unsafeAddressOf is removed, in favor of adding a unsafeAddress field on ObjectIdentifier. ObjectIdentifier already contains a raw pointer in the internal _value field and can be initialized with AnyObject just like the argument of unsafeAddressOf.

I think we should not add the ObjectIdentifier.unsafeAddress API. I
don't agree with the motivation from the proposal:

Remove unsafeAddressOf and use Unmanaged.takeUnretainedValue(_:slight_smile: instead. This, however, requires the caller to deal with retain logic for something as simple as getting an object address.

We want users to be explicit about their reference counting semantics
when working unsafely with object addresses. Otherwise it is not
clear for how long the resulting pointer is valid. Getting an unsafe
object address is not "simple", it is not commonly when working with
Swift or Objective-C APIs, and there should be no need to have
shorthand convenience syntax for it. The current way to perform
manual reference counting and bridging of objects to the unsafe world
is through Unmanaged, so the conversion from object to a pointer
should be on Unmanaged (where it is now).

Dmitri

···

On Fri, Jul 22, 2016 at 11:16 AM, Bob Wilson via swift-evolution <swift-evolution@swift.org> wrote:

--
main(i,j){for(i=2;;i++){for(j=2;j<i;j++){if(!(i%j)){j=0;break;}}if
(j){printf("%d\n",i);}}} /*Dmitri Gribenko <gribozavr@gmail.com>*/


(Dave Abrahams) #4

It is not so clear what to do about SR-1956. (Charlie and I had some
comments on this in https://github.com/apple/swift-evolution/pull/437
<https://github.com/apple/swift-evolution/pull/437>.) Jordan raised
the objection that when using withUnsafePointer with a global, there
is an expectation that you’ll get the same address every
time. Removing inout would cause the argument to be passed by value
and the address would refer to a copy. Dmitri agreed that this could
be a problem. On the other hand, if you don’t care about the address,
or if you’re not using a value type, it would indeed be convenient to
have a version of withUnsafePointer that does not require an inout
argument.

Option 1: Keep inout (not addressing SR-1956). In this case, there’s
no reason to have both withUnsafePointer and
withUnsafeMutablePointer. If you want to call a function that expects
an UnsafePointer, you can give it an UnsafeMutablePointer and there
will be an implicit conversion to make it work. I discussed this with
Apple’s stdlib team and they recommended that if we have only one
function we use the shorter name “withUnsafePointer” and have it use
an UnsafeMutablePointer.

Very much in favor of Option 1.

Option 2: Fix SR-1956 and have two functions, one with inout and the
other not. This would address the inconvenience of not being able to
use withUnsafePointer with immutable values, while still supporting
the existing behavior. The question then would be what to call these
two functions.

We do not need to support new use-cases in this release, and this would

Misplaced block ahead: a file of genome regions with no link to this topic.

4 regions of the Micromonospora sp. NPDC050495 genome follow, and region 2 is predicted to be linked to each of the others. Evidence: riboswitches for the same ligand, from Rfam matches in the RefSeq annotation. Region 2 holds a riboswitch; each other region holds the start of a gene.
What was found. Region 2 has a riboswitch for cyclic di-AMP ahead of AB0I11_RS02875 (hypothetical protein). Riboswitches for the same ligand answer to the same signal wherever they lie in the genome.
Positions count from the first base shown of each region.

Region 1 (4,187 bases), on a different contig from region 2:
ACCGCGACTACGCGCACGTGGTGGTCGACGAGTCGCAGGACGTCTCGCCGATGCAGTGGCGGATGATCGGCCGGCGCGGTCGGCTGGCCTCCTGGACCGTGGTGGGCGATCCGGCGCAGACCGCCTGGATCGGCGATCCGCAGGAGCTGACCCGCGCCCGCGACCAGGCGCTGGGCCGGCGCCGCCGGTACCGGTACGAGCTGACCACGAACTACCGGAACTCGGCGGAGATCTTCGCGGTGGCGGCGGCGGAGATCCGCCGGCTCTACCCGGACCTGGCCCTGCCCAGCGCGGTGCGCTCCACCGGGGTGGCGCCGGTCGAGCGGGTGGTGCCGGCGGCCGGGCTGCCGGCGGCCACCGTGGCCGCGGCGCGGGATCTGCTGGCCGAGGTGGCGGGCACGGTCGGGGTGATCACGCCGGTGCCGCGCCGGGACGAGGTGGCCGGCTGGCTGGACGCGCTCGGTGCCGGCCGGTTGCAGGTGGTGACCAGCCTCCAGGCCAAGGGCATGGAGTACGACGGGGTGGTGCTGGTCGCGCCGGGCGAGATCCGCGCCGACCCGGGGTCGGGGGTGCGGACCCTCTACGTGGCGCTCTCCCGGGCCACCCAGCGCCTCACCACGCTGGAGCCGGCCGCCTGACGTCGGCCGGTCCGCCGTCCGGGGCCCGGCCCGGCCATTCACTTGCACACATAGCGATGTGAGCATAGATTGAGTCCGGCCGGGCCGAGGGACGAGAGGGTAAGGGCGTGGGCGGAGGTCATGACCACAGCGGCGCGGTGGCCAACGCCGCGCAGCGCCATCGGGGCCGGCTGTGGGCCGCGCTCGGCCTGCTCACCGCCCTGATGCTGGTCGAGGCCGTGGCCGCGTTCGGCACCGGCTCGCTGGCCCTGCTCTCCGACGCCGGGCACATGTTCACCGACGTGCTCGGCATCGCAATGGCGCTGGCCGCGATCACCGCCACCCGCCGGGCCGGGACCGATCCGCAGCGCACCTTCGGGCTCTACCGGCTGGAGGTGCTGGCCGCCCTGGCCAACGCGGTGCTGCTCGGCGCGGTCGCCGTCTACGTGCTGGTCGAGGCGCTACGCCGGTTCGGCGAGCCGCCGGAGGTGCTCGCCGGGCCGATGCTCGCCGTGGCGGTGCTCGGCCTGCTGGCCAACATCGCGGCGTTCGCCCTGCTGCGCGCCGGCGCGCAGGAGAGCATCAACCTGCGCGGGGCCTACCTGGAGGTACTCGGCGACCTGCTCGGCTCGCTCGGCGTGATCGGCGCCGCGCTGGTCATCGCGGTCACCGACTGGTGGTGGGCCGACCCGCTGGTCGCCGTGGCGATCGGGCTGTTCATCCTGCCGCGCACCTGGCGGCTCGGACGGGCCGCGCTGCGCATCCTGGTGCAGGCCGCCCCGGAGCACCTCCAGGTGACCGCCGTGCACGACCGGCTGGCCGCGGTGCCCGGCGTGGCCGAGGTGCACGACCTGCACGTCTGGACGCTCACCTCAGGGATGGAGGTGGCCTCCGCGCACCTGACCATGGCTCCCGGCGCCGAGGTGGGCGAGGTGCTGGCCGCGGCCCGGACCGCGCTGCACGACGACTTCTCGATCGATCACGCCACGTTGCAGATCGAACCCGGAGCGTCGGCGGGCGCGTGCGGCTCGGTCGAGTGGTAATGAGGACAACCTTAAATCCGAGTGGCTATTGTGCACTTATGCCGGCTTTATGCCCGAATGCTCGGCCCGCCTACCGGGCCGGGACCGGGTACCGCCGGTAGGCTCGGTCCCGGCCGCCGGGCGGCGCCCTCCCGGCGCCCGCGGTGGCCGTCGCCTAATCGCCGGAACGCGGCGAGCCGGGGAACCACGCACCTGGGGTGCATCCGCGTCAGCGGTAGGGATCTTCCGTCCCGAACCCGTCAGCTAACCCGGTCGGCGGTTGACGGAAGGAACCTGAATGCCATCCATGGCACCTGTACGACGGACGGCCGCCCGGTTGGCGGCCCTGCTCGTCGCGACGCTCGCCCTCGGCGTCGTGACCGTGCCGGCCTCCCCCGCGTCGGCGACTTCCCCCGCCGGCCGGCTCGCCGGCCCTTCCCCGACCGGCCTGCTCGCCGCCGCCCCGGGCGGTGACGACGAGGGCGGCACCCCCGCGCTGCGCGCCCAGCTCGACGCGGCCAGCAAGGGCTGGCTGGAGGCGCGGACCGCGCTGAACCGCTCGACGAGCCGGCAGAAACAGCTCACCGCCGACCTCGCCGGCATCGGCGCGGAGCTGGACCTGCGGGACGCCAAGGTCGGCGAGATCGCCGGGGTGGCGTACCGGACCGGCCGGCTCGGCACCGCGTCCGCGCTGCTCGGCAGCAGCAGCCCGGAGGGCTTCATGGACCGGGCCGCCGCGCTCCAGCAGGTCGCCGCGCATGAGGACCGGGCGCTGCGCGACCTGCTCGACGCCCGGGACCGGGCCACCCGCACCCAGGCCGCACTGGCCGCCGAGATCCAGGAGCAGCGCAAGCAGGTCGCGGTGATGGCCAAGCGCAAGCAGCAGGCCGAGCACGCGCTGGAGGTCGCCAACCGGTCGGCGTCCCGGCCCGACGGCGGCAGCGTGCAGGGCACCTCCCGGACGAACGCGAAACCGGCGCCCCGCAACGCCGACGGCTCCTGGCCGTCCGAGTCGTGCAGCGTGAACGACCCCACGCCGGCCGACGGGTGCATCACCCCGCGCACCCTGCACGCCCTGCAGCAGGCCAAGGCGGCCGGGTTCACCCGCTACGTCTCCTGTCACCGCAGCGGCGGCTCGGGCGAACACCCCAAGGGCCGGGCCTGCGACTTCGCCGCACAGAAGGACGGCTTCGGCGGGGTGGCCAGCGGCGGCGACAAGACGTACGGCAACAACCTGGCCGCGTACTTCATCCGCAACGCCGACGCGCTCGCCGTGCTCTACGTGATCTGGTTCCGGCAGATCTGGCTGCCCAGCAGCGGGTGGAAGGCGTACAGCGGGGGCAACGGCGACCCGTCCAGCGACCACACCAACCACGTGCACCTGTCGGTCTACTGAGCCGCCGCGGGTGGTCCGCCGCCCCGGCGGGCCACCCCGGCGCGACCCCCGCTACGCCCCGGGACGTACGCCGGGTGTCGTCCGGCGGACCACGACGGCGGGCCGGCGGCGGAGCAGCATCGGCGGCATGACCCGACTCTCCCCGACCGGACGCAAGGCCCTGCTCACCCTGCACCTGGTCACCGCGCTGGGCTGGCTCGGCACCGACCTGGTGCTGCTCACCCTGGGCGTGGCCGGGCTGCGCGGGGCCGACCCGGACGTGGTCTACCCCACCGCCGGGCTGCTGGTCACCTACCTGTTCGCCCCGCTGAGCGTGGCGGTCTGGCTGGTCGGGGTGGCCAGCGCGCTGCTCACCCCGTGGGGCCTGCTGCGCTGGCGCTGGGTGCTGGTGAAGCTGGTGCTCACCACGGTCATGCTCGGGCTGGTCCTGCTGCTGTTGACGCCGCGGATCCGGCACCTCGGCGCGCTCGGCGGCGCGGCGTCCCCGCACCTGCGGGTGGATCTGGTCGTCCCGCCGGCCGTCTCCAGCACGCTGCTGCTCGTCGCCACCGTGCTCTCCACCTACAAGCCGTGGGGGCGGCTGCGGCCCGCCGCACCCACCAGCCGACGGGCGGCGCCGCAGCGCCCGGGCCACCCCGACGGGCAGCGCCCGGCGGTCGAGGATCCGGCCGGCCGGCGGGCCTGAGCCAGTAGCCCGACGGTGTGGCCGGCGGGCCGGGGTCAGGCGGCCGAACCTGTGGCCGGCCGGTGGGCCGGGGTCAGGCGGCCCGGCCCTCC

be unsatisfying because the “address of a global” property that Jordan
argued for would not hold for the immutable version.

- Option 2a. Combine the two existing functions as in Option 1 and use
a new name for the non-inout version, e.g.,
withUnsafePointer(toCopyOf:), so that it won’t be confused with the
old function. (That particular name doesn’t work very well when
dealing with references to objects, since the object itself would not
be copied. I haven’t yet come up with a better name, though.) One
advantage of this approach is that we would not need to rush the new
function into Swift 3 since it would be an additive change.

Not rushing that into Swift 3 is the same as Option 1.

- Option 2b. Switch to use withUnsafeMutablePointer for all the cases
where you care about the getting the same address. Change
withUnsafePointer to be the non-inout version. Charlie suggested that
we could have the migrator convert all existing uses on
withUnsafePointer in Swift 2 code to use withUnsafeMutablePointer in
Swift 3, but I’m not sure how well that would work.

That's exactly the same outcome, with respect to the language/library
surface, as Option 2 AFAICT. Can we simplify this list of options?

···

on Fri Jul 22 2016, Bob Wilson <swift-evolution@swift.org> wrote:

--
Dave


(Xiaodi Wu) #5

> It is not so clear what to do about SR-1956. (Charlie and I had some
> comments on this in https://github.com/apple/swift-evolution/pull/437
> <https://github.com/apple/swift-evolution/pull/437>.) Jordan raised
> the objection that when using withUnsafePointer with a global, there
> is an expectation that you’ll get the same address every
> time. Removing inout would cause the argument to be passed by value
> and the address would refer to a copy. Dmitri agreed that this could
> be a problem. On the other hand, if you don’t care about the address,
> or if you’re not using a value type, it would indeed be convenient to
> have a version of withUnsafePointer that does not require an inout
> argument.
>
> Option 1: Keep inout (not addressing SR-1956). In this case, there’s
> no reason to have both withUnsafePointer and
> withUnsafeMutablePointer. If you want to call a function that expects
> an UnsafePointer, you can give it an UnsafeMutablePointer and there